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China’s long history of harvesting organs from living political foes

Posted by Author on August 12, 2014

Enver Tohti was a surgeon in a hospital in Xinjiang, in the northwestern part of China, when, in June 1995, he was instructed by his superior to prepare for an adventure — surgery in the field.

In the morning, when the doctor and his team arrived at their destination, he realized they were at “the Western Mountain Execution Grounds, which specialized in killing political dissidents.”

“When you hear a gunshot, drive around the hill,” he was told.

He asked why they were there.

“You don’t want to know.”

After the shot rang out, he drove where he was told, and saw “10, maybe 20, bodies lying at the base of the hill.” The police led him to one in particular, a man of “about 30 dressed in navy blue overalls,” and told him that this is the man Tohti would be operating on.

“‘Why are we operating?’ Tohti protested. ‘Come on. This man is dead.’ ”

But Tohti felt a faint pulse, stiffened and corrected himself. “No. He’s not dead.”

“Operate, then. Remove the liver and kidneys. Now! Quick! Be quick!’ ”

A stunned Tohti did as he was told, trying to pretend this was normal procedure. He “glanced questioningly at the chief surgeon. ‘No anesthesia,’ said the chief surgeon. ‘No life support.’ ” The anesthesiologist “just stood there, arms folded. ‘He’s already unconscious,’ the man reasoned.”

The anesthesiologist was wrong.

“As Enver’s scalpel went in, the man’s chest heaved spasmodically and then curled back again.” After Tohti removed the organs and stitched him up — “not internally,” as there was “no point to that anymore” — he noticed that blood was still pulsing. He was sure the man was still alive.”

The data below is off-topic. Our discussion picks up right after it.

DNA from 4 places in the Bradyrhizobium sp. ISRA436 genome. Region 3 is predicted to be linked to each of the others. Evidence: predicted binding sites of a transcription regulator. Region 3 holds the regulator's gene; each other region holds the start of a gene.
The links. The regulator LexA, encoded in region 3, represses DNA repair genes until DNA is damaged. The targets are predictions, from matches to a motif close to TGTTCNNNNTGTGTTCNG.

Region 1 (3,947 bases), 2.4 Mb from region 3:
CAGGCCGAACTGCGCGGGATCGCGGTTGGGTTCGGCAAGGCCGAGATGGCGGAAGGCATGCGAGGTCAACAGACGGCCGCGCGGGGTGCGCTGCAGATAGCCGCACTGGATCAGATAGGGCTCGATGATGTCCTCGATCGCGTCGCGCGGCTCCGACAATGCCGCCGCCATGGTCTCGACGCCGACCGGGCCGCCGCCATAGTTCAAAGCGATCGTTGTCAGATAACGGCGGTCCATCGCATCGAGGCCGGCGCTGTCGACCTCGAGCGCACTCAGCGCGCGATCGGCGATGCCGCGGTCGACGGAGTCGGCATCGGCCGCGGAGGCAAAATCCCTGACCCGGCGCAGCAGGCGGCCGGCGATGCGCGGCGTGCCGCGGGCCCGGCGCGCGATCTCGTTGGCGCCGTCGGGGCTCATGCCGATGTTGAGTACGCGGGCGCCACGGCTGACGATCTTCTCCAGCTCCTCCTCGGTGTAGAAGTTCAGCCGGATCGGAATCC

Enemies of the state

Reports of organ harvesting in China are nothing new, as the government has admitted that the organs of death-row prisoners have been used for transplants, and BBC investigations have found that “British women apply the collagen of executed prisoners to their faces every night.”

But according to longtime China analyst and human-rights investigator Ethan Gutmann in his disturbing new book, “The Slaughter: Mass Killings, Organ Harvesting, and China’s Secret Solution to its Dissident Problem” (Prometheus Books), the realities of the practice are far more awful.

Organs coming out of China — which sometimes wind up in American bodies — are taken not just from the worst Chinese criminals, as China claims, but also from prisoners of conscience, especially practitioners of the banned and derided practice Falun Gong, who never committed, or were even accused of, capital crimes.

Making this far worse, though, are the revelations that authorities aren’t waiting for death to claim their bounty. In an effort to increase the chances of successful transplant, Gutmann writes, the organs are often taken from prisoners while they are still alive.

Gutmann estimates that to date, more than 64,000 Falun Gong practitioners have suffered this fate, with more being added to the count every day.

Given the way it’s demonized by the Chinese government, Falun Gong’s origins were shockingly simple. A man named Li Hongzhi sat outside on the corner of a “rundown apartment block” in 1992 to teach “very slow, meditative exercises to anyone who was interested.”

This would seem innocuous, but there was another element, “a hardcore Buddhist morality system of compassion, truthfulness and forbearance,” that accounts for the movement’s rapid growth and stunning popularity and helps explain why the Communist Party came to perceive the movement as a threat.

Falun Gong quickly attracted millions of followers and by 1995 rivaled the Communist Party in size. This, combined with a desire by the party to turn China into a global economic power — something that could be difficult to achieve if your entire population is meditating — turned Falun Gong into public enemy No. 1.

By 1996, articles began appearing in the state-run Chinese media calling Falun Gong “pseudoscientific, feudal, superstitious nonsense,” and practitioners found themselves under increasing surveillance.